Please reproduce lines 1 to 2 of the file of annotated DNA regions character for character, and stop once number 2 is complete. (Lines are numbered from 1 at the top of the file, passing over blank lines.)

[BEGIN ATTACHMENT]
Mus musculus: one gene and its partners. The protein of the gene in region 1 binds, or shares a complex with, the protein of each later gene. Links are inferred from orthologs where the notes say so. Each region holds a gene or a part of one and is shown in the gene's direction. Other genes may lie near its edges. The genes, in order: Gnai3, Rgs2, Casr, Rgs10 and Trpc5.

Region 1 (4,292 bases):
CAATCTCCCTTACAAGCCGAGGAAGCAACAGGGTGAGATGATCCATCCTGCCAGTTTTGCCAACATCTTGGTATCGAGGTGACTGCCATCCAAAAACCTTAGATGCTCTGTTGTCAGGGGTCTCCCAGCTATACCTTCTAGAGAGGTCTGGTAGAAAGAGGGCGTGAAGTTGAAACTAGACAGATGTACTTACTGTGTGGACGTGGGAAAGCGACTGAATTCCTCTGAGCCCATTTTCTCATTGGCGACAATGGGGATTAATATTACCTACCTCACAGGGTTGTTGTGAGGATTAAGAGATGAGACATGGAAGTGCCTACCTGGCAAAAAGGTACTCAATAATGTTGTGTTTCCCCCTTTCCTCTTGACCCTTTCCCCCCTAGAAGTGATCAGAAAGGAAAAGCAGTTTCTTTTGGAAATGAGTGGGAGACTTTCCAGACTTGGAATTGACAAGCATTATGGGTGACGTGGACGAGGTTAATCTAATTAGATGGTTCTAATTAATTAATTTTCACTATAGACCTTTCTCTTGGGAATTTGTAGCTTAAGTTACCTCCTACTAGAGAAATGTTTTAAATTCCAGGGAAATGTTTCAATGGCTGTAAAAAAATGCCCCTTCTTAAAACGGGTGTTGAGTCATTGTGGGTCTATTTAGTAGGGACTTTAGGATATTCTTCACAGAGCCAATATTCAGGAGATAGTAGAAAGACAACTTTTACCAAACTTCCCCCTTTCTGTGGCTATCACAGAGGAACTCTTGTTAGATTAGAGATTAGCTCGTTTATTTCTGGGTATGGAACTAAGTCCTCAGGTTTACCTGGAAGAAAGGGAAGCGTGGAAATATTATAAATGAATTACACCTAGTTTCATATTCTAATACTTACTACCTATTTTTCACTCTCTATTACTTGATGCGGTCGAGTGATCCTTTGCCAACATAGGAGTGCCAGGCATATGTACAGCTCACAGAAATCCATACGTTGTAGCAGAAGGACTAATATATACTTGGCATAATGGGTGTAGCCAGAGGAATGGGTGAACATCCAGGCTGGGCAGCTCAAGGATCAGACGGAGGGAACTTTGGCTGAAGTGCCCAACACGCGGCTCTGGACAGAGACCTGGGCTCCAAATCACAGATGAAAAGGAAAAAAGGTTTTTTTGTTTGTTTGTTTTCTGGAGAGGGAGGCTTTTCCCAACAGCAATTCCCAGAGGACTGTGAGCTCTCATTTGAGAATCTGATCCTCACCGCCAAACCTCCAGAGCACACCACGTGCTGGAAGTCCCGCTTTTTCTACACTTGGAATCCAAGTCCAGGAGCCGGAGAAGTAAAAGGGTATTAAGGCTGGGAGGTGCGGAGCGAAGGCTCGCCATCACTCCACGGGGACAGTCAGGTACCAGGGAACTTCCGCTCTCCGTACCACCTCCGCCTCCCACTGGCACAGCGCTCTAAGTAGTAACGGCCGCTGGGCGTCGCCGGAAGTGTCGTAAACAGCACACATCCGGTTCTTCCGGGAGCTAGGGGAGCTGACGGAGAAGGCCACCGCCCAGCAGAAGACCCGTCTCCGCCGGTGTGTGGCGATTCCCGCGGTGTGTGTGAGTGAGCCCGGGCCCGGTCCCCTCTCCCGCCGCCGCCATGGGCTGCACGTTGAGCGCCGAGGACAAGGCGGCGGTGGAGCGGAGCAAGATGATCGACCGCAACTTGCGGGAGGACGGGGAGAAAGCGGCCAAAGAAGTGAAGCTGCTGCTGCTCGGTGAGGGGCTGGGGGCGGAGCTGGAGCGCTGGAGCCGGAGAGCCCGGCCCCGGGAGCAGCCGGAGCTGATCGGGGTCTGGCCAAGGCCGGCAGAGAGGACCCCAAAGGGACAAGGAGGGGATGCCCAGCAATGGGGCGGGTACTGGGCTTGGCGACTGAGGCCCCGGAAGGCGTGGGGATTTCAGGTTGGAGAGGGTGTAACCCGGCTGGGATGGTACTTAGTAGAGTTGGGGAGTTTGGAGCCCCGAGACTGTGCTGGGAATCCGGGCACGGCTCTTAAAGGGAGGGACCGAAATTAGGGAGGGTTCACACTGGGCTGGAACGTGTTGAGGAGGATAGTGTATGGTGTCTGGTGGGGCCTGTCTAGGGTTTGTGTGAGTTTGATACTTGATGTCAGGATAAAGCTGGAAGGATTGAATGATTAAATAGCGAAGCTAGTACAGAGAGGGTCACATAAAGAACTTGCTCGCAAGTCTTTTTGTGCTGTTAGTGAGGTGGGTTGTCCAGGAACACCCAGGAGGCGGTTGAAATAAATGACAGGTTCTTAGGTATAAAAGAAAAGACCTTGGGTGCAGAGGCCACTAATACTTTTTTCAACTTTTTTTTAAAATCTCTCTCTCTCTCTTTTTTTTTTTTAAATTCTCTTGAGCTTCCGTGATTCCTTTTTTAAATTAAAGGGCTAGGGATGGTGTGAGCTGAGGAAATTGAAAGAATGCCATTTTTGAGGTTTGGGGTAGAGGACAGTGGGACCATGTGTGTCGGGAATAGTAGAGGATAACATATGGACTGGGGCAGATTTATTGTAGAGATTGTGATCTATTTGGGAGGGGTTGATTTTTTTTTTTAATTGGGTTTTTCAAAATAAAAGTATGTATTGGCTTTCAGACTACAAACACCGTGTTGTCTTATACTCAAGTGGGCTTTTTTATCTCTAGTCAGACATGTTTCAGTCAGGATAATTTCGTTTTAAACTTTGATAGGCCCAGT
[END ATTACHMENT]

Mus musculus: one gene and its partners. The protein of the gene in region 1 binds, or shares a complex with, the protein of each later gene. Links are inferred from orthologs where the notes say so. Each region holds a gene or a part of one and is shown in the gene's direction. Other genes may lie near its edges. The genes, in order: Gnai3, Rgs2, Casr, Rgs10 and Trpc5.

Region 1 (4,292 bases):